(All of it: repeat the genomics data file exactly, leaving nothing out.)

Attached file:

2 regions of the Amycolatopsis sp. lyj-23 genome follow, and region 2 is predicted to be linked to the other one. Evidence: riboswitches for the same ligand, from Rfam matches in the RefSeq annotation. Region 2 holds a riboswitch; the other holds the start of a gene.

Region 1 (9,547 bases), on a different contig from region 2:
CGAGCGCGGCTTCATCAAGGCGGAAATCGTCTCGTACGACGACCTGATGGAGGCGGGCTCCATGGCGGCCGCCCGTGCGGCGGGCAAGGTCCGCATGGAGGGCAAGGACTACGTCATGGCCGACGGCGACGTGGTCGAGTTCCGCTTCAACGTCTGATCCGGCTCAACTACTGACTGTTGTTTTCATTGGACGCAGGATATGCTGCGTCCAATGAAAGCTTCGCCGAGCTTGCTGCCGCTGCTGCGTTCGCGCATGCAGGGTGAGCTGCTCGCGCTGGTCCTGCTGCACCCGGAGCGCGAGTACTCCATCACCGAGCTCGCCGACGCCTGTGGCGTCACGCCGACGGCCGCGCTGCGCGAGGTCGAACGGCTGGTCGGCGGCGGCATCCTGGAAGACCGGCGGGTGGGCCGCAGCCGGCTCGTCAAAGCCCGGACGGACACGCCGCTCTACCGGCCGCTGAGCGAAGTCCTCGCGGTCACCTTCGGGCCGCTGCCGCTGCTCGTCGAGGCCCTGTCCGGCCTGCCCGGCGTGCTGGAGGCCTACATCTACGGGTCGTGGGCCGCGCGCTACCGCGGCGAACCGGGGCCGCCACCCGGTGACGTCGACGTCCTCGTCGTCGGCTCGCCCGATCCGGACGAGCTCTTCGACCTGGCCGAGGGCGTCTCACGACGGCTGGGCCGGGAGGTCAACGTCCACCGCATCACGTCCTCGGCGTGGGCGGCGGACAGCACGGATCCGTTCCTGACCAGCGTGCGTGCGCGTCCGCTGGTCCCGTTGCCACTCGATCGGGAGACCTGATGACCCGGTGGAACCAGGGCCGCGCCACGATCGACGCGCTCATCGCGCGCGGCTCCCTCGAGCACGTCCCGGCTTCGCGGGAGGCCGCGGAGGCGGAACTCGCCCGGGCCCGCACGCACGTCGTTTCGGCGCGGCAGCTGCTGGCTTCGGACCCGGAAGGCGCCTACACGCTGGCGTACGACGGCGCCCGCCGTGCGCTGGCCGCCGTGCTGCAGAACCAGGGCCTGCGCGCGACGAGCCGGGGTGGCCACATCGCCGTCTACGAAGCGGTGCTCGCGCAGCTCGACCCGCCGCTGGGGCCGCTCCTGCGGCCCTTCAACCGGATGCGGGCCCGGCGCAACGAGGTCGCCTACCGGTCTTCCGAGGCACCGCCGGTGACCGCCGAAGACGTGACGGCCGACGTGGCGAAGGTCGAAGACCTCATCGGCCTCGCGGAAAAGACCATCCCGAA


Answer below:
2 regions of the Amycolatopsis sp. lyj-23 genome follow, and region 2 is predicted to be linked to the other one. Evidence: riboswitches for the same ligand, from Rfam matches in the RefSeq annotation. Region 2 holds a riboswitch; the other holds the start of a gene.

Region 1 (9,547 bases), on a different contig from region 2:
CGAGCGCGGCTTCATCAAGGCGGAAATCGTCTCGTACGACGACCTGATGGAGGCGGGCTCCATGGCGGCCGCCCGTGCGGCGGGCAAGGTCCGCATGGAGGGCAAGGACTACGTCATGGCCGACGGCGACGTGGTCGAGTTCCGCTTCAACGTCTGATCCGGCTCAACTACTGACTGTTGTTTTCATTGGACGCAGGATATGCTGCGTCCAATGAAAGCTTCGCCGAGCTTGCTGCCGCTGCTGCGTTCGCGCATGCAGGGTGAGCTGCTCGCGCTGGTCCTGCTGCACCCGGAGCGCGAGTACTCCATCACCGAGCTCGCCGACGCCTGTGGCGTCACGCCGACGGCCGCGCTGCGCGAGGTCGAACGGCTGGTCGGCGGCGGCATCCTGGAAGACCGGCGGGTGGGCCGCAGCCGGCTCGTCAAAGCCCGGACGGACACGCCGCTCTACCGGCCGCTGAGCGAAGTCCTCGCGGTCACCTTCGGGCCGCTGCCGCTGCTCGTCGAGGCCCTGTCCGGCCTGCCCGGCGTGCTGGAGGCCTACATCTACGGGTCGTGGGCCGCGCGCTACCGCGGCGAACCGGGGCCGCCACCCGGTGACGTCGACGTCCTCGTCGTCGGCTCGCCCGATCCGGACGAGCTCTTCGACCTGGCCGAGGGCGTCTCACGACGGCTGGGCCGGGAGGTCAACGTCCACCGCATCACGTCCTCGGCGTGGGCGGCGGACAGCACGGATCCGTTCCTGACCAGCGTGCGTGCGCGTCCGCTGGTCCCGTTGCCACTCGATCGGGAGACCTGATGACCCGGTGGAACCAGGGCCGCGCCACGATCGACGCGCTCATCGCGCGCGGCTCCCTCGAGCACGTCCCGGCTTCGCGGGAGGCCGCGGAGGCGGAACTCGCCCGGGCCCGCACGCACGTCGTTTCGGCGCGGCAGCTGCTGGCTTCGGACCCGGAAGGCGCCTACACGCTGGCGTACGACGGCGCCCGCCGTGCGCTGGCCGCCGTGCTGCAGAACCAGGGCCTGCGCGCGACGAGCCGGGGTGGCCACATCGCCGTCTACGAAGCGGTGCTCGCGCAGCTCGACCCGCCGCTGGGGCCGCTCCTGCGGCCCTTCAACCGGATGCGGGCCCGGCGCAACGAGGTCGCCTACCGGTCTTCCGAGGCACCGCCGGTGACCGCCGAAGACGTGACGGCCGACGTGGCGAAGGTCGAAGACCTCATCGGCCTCGCGGAAAAGACCATCCCGAA